Wednesday, March 6, 2013

First JC Food Co-op Book Club

Yesterday, I attended the first meeting of the JC Food Co-op Book Club at Tachair Bookshoppe.  This month's book was Mark Bittman's Food Matters: A Guide to Conscious Eating.  I had downloaded the book on to my kindle a few months ago, so it was a happy coincidence when I found out that it was the first book for discussion.

I have to admit that I was a bit nervous about meeting and talking about a topic as sensitive as personal eating habits with strangers (though I do recognize the irony in that statement since I blog about my eating habits all the time!). But it actually turned out to be worthwhile experience.  It was refreshing to meet and speak with people who are as interested in food as I am.  I also learned more about the Jersey City food community and the food co-op, who organized the event.  And all while sipping Good Earth "Sweet and Spicy" tea, which they serve at the book shop, and has now become my new favorite tea!

As for the book itself, Bittman advocates "sane eating," that is a diet of that focuses on mostly plants, but with some meats as an accent or flavor, and minimizing processed foods.  This is similar to the diet I have already been following since I began to lose weight last year, so it hasn't changed the way I eat.  But one thing I did learn from the book was how political the way we are taught to eat is.  For example, take the "4 Basic Food Groups" that many of us learned as children, which later evolved to the "Food Pyramid" and now to "Choose My Plate." Perhaps it was my own naivete, but I was somehow under the impression that some learned health professionals or dietitians were developing these models as the way we are supposed to eat.  But rather, as Bittman highlights, these models were largely driven by the agricultural industries.  Learning about this aspect of food education has made me question what we know about food and nutrition and how many common misconceptions there are about food.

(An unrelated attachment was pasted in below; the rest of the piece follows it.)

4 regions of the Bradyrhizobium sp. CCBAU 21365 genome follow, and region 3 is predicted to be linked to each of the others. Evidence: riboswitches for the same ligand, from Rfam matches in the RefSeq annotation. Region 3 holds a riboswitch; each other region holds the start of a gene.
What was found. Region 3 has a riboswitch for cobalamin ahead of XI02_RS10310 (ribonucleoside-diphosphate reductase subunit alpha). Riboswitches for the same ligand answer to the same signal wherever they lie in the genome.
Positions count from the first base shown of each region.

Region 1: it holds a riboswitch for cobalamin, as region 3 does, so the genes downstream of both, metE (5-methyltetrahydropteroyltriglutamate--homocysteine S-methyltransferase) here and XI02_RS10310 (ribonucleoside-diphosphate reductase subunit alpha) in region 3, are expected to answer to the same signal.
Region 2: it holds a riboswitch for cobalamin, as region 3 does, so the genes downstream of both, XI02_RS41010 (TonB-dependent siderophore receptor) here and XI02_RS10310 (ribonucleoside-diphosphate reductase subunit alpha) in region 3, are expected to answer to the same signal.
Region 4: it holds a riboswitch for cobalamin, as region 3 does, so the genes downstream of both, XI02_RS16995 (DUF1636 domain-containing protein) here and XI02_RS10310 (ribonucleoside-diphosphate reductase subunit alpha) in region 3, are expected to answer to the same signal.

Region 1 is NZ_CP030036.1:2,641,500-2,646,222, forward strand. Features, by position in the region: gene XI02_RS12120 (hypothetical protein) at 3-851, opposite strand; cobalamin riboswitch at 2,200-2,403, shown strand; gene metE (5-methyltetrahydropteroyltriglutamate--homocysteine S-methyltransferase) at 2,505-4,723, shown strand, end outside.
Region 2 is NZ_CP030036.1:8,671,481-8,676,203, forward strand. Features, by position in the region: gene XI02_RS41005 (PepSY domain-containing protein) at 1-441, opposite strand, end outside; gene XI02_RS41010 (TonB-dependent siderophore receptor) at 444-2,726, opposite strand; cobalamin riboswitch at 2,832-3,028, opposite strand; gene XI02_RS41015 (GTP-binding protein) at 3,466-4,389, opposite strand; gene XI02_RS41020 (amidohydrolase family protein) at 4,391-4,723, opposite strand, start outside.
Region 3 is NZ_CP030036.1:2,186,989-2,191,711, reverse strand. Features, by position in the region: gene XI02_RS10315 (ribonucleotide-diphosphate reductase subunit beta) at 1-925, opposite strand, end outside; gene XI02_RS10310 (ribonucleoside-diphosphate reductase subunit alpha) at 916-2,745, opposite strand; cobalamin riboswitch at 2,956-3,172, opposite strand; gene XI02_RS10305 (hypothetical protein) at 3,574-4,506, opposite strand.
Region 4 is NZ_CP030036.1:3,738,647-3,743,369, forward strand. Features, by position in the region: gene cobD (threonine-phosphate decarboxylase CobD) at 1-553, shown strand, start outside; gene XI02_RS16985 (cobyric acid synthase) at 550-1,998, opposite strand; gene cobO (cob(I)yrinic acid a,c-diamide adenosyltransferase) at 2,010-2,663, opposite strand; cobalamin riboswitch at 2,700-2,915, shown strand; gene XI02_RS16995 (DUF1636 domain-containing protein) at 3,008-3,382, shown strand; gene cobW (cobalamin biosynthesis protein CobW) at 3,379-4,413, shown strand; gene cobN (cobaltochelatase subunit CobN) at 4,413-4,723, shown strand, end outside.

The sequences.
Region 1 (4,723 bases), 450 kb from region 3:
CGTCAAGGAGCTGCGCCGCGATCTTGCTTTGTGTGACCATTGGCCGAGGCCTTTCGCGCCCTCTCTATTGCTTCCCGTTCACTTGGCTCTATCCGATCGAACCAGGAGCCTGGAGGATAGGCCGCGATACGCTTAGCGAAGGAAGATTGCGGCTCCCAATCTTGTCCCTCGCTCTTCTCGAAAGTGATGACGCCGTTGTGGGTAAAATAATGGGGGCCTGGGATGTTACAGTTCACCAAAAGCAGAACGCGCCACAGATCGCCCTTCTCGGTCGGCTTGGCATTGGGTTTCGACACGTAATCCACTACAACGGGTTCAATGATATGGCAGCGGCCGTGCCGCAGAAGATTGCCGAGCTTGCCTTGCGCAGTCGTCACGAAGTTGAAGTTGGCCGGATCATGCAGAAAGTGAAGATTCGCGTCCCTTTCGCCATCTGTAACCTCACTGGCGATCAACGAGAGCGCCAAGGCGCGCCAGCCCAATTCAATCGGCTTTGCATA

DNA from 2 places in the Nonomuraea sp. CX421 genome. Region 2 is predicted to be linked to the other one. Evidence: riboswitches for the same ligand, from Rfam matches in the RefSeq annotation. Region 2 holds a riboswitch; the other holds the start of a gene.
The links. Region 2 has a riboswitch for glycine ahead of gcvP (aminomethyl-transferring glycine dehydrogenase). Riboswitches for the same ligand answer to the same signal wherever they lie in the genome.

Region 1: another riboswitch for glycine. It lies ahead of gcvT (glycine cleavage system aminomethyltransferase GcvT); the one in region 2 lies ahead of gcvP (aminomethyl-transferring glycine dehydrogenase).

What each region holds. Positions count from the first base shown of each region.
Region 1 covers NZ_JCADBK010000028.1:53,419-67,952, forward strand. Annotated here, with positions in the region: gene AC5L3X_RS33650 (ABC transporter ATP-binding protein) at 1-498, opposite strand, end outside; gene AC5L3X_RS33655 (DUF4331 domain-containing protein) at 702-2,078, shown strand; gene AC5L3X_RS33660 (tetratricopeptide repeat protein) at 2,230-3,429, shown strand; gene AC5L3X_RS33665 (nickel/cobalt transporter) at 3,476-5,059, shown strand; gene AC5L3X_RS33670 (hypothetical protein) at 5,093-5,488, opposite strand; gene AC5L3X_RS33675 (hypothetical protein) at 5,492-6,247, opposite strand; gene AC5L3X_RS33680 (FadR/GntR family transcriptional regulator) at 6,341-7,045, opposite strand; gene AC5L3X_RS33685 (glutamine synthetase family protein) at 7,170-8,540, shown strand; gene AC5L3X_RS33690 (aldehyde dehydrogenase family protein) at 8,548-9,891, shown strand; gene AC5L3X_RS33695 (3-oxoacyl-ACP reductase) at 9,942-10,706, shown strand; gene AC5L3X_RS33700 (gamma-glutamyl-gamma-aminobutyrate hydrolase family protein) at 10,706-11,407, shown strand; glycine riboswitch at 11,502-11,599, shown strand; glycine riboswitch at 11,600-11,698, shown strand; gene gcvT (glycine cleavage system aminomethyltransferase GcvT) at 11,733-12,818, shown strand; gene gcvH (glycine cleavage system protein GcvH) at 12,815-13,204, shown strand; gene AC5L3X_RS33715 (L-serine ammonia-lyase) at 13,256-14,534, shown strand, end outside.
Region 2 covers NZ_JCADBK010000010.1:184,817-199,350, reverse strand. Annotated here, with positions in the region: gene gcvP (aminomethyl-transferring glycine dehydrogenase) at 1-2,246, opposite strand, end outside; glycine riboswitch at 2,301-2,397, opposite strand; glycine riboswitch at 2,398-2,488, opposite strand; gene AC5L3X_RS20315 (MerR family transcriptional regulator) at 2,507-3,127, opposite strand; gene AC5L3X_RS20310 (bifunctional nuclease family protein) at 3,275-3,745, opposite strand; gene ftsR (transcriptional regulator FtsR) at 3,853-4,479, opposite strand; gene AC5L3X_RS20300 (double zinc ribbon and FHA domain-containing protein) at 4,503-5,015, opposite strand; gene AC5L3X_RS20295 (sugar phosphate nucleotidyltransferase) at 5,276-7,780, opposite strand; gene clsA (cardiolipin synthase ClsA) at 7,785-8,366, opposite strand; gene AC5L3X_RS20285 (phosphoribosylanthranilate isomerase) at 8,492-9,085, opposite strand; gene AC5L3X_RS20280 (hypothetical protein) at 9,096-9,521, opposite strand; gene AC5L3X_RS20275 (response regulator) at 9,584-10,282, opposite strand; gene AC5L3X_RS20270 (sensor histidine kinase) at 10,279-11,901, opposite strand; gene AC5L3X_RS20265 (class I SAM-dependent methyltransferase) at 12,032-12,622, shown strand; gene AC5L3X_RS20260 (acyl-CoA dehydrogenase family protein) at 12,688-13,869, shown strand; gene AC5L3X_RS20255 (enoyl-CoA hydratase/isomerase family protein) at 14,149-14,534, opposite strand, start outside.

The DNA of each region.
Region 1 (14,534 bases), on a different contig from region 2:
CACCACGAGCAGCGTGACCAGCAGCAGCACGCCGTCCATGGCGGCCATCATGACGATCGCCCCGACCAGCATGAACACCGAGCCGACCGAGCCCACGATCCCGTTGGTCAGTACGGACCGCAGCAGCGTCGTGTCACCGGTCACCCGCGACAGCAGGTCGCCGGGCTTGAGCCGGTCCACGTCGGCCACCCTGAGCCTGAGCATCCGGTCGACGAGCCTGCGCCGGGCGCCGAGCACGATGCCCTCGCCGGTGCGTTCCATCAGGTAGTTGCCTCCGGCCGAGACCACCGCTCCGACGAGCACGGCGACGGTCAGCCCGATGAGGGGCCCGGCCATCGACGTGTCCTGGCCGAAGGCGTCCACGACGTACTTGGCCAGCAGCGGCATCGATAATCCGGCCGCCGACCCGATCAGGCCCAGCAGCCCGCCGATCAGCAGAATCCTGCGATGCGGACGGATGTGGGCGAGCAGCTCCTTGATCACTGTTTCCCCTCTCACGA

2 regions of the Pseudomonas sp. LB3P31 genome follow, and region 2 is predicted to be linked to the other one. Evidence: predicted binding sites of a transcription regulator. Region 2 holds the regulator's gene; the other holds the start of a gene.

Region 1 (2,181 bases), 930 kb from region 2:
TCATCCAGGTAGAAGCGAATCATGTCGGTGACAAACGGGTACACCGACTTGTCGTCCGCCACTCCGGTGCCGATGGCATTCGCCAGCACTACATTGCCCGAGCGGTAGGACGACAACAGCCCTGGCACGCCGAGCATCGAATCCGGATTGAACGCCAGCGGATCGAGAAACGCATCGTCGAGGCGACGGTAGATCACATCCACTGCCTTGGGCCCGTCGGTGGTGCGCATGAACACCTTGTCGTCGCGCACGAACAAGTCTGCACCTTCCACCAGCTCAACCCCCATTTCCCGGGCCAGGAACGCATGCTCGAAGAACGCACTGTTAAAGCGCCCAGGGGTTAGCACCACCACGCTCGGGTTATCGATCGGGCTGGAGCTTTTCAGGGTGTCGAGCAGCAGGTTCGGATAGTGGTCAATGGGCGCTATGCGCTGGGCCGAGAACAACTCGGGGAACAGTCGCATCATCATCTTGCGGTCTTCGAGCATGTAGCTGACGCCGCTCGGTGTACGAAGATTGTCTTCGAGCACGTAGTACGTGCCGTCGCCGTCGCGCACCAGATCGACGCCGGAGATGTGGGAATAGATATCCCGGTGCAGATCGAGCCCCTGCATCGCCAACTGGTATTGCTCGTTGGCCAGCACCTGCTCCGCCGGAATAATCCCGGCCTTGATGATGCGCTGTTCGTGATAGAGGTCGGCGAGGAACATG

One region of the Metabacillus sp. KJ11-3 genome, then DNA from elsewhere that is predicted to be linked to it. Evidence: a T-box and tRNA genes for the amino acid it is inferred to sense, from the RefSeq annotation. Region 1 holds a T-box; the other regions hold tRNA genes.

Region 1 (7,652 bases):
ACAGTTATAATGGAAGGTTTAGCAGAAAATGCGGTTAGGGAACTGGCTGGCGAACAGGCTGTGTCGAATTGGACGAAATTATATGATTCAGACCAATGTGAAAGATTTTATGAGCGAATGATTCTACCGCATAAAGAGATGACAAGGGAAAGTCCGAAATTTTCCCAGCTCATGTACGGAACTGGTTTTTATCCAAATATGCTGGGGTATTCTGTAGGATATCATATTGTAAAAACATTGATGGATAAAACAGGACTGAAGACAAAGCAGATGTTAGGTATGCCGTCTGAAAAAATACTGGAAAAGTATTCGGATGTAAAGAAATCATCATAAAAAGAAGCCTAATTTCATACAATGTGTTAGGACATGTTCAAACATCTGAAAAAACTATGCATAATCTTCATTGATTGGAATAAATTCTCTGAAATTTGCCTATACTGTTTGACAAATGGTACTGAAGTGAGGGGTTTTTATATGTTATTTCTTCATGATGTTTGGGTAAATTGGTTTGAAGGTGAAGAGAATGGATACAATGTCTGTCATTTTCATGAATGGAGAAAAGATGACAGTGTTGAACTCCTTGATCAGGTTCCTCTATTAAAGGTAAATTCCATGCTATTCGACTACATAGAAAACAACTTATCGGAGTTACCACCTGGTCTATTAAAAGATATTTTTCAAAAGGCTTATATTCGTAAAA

Have you read Food Matters?  Is there something from the book that changed how you thought about food?

Special thanks to the Jersey City Food Co-op and Tachair Bookshoppe for making the book club meeting possible! I highly recommend anyone in the Jersey City area to check them out!

Note:  I have not been compensated to make this review of any of the products or businesses discussed here. I just really like them.


mollyjade said...

Marion Nestle's book How to Eat goes into detail on all the messed up ways the agricultural industry and the food industry have influenced the USDA's guidelines. It's ridiculous to have the same organization represent both nutrition standards and the food industry.

Cheryl said...

Molly, I agree! I will have to add that book to my reading list.

Rose said...

Do you have a copy of this book? Sounds like an interesting read.

Cheryl said...

Rose, it is an interesting read... but unfortunately, I only have it on my kindle.

Michele said...

Hey Cheryl, it's Michele from the book club. Thank you for writing such a nice post about the last meeting! Marion Nestle, btw, is like a rock star in food issues. I've got her book, Food Politics, and although I haven't finished it (it's like a million pages), it's really fantastic. We'll def do one of her books too. Maybe How to Eat. :) Hope to see you at the next meeting! The Barbara Kingsolver book has been surprisingly great. They'll be lots to talk about!

Cheryl said...

Thanks, Michele! I can't make the next meeting, but I hope to be able to make the May meeting!